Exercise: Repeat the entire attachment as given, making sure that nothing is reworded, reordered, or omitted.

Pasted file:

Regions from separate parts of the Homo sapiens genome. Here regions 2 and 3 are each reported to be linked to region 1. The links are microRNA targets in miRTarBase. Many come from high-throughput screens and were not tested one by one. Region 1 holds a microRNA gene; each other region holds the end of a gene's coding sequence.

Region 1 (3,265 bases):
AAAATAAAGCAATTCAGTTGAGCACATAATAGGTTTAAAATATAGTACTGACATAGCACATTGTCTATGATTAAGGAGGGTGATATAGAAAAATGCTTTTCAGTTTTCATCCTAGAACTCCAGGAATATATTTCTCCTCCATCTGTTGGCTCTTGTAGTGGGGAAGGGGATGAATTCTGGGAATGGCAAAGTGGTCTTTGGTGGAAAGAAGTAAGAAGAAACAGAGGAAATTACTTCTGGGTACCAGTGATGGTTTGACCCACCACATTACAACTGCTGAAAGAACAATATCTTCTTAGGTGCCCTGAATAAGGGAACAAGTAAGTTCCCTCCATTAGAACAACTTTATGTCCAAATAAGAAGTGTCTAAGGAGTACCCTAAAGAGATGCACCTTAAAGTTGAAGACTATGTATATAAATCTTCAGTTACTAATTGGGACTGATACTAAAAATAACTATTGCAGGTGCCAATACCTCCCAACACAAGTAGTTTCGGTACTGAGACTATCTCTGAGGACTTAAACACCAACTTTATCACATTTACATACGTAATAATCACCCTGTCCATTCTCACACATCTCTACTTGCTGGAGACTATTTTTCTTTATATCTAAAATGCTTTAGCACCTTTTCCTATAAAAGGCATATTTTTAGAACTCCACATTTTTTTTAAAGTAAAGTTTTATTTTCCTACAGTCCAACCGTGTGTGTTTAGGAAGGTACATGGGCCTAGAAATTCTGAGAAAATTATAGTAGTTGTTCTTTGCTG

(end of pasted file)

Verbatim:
Regions from separate parts of the Homo sapiens genome. Here regions 2 and 3 are each reported to be linked to region 1. The links are microRNA targets in miRTarBase. Many come from high-throughput screens and were not tested one by one. Region 1 holds a microRNA gene; each other region holds the end of a gene's coding sequence.

Region 1 (3,265 bases):
AAAATAAAGCAATTCAGTTGAGCACATAATAGGTTTAAAATATAGTACTGACATAGCACATTGTCTATGATTAAGGAGGGTGATATAGAAAAATGCTTTTCAGTTTTCATCCTAGAACTCCAGGAATATATTTCTCCTCCATCTGTTGGCTCTTGTAGTGGGGAAGGGGATGAATTCTGGGAATGGCAAAGTGGTCTTTGGTGGAAAGAAGTAAGAAGAAACAGAGGAAATTACTTCTGGGTACCAGTGATGGTTTGACCCACCACATTACAACTGCTGAAAGAACAATATCTTCTTAGGTGCCCTGAATAAGGGAACAAGTAAGTTCCCTCCATTAGAACAACTTTATGTCCAAATAAGAAGTGTCTAAGGAGTACCCTAAAGAGATGCACCTTAAAGTTGAAGACTATGTATATAAATCTTCAGTTACTAATTGGGACTGATACTAAAAATAACTATTGCAGGTGCCAATACCTCCCAACACAAGTAGTTTCGGTACTGAGACTATCTCTGAGGACTTAAACACCAACTTTATCACATTTACATACGTAATAATCACCCTGTCCATTCTCACACATCTCTACTTGCTGGAGACTATTTTTCTTTATATCTAAAATGCTTTAGCACCTTTTCCTATAAAAGGCATATTTTTAGAACTCCACATTTTTTTTAAAGTAAAGTTTTATTTTCCTACAGTCCAACCGTGTGTGTTTAGGAAGGTACATGGGCCTAGAAATTCTGAGAAAATTATAGTAGTTGTTCTTTGCTG